Walking out of the house in a T-shirt before 9 a.m. is the surest sign warm weather is here to stay.
At Durango Nature Studies, the onset of the season means the opening of the Nature Center to the public. Sure, we’ve had upward of 60 schoolkids out there each day since April, but May is the month the public also can partake in the beauty and diversity that the center offers.
As a follow-up to our school programs, we hope that parents will take their children to the Nature Center on a Saturday this summer to have kids show what they have learned. There is no better way to solidify natural science concepts than by proudly telling them to a parent or sibling.
To prepare the Nature Center for open public days, the staff and board members repair trails and picnic tables, update maps and train docents to staff our Welcome Building.
This year, our annual site cleanup day brought a welcome surprise. On a rock, under the bridge crossing the Florida River, was some river otter scat. This is exciting on a variety of levels. First, it is a reminder of the diversity of wildlife that travels through the Nature Center because of the health of its aquatic habitat. But, second, river otters in Colorado are a unique sighting since they have come back after a period of depletion. Forty years ago, not a single otter swam through the state’s rivers in search of its daily meal of fish because of human settlement, water pollution and stream diversions.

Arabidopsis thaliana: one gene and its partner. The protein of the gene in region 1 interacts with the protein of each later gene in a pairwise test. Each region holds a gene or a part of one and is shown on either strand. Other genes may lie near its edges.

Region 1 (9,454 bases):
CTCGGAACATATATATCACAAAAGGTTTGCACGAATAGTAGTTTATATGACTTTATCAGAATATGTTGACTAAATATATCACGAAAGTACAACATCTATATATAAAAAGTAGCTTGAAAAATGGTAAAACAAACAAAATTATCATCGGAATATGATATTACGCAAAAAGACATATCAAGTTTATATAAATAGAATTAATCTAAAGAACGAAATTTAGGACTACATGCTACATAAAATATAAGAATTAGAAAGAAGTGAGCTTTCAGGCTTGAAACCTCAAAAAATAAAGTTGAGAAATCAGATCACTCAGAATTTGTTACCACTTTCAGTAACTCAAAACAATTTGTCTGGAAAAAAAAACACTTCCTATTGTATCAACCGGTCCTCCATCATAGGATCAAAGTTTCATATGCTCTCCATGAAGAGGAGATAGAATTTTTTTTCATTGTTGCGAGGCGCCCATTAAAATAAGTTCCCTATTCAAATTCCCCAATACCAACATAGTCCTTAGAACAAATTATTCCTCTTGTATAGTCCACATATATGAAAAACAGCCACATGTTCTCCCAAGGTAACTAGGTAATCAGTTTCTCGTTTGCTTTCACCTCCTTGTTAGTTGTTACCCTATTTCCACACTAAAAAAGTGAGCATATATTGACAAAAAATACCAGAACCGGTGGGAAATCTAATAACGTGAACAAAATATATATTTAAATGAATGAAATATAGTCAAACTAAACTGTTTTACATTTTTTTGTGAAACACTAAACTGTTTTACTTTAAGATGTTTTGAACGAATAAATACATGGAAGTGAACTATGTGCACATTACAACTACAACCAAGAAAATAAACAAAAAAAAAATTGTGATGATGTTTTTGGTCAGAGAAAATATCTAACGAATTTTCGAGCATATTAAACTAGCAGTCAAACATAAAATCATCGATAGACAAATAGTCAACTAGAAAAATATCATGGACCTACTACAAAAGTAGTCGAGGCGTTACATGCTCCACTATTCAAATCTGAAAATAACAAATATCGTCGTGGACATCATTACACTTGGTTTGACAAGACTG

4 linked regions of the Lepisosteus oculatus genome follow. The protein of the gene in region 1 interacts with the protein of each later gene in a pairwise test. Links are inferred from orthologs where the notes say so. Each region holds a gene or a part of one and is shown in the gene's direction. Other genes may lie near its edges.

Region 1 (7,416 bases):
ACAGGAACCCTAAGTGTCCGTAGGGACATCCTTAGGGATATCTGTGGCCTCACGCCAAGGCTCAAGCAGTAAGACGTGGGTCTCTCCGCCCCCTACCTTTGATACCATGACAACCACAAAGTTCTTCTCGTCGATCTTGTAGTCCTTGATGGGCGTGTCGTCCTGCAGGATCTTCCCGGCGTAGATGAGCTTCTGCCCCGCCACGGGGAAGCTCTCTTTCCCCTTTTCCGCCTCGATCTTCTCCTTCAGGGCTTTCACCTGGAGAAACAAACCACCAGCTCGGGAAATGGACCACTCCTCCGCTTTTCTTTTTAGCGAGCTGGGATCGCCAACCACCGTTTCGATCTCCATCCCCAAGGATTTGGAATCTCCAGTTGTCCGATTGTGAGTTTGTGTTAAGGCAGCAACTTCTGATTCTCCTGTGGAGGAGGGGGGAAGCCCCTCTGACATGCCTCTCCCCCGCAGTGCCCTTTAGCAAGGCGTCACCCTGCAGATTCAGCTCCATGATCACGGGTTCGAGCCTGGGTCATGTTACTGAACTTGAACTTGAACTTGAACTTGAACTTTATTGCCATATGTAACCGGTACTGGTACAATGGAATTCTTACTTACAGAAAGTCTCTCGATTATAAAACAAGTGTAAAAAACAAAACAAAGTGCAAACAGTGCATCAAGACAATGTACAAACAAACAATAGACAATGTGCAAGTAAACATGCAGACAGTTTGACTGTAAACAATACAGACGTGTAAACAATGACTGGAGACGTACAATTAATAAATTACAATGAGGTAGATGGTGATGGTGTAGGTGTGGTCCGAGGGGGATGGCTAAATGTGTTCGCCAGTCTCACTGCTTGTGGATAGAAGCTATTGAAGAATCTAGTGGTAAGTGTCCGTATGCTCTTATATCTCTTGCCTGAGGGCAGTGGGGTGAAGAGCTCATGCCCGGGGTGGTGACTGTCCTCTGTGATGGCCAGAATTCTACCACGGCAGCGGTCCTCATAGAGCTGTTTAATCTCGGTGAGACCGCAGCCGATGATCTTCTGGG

In 1976, the Colorado Division of Wildlife began a program to introduce 100 river otters to Colorado rivers and streams. Today, they are doing very well, moving from endangered to threatened to possibly being taken off the threatened list altogether.
Otters live primarily on fish, but also will eat crayfish, birds and small mammals. They like to forage in calm river pools and ponds, making the Nature Center a perfect habitat. Otters don’t excavate their own dens, but live in lodges and banks occupied by beavers. They get along well with beavers and share habitat.
Otters do lots of bounding and sliding. Part of this is play, and part is transportation. They do well in the winter, sliding down river ice on their thick, water-repellent coat or traveling in air pockets under the ice. They’re very strong swimmers, using their webbed feet, sleek bodies and powerful tails to propel themselves in an eel-like motion.
Otters are very intelligent and curious, adding to their playful nature. In fact, this description reminds me a lot of the kids who will soon be flocking to the Nature Center for summer day programs and camps. But, in opposition to the boisterous and curious kids who will be at the Nature Center, otters are very difficult to observe in the wild. They mostly make their presence known by their scat, dens and tracks. It would be an amazing happening, indeed, if these two species actually locked eyes at some point this summer.
firstname.lastname@example.org or 382-9244. Sally Shuffield is executive director of Durango Nature Studies.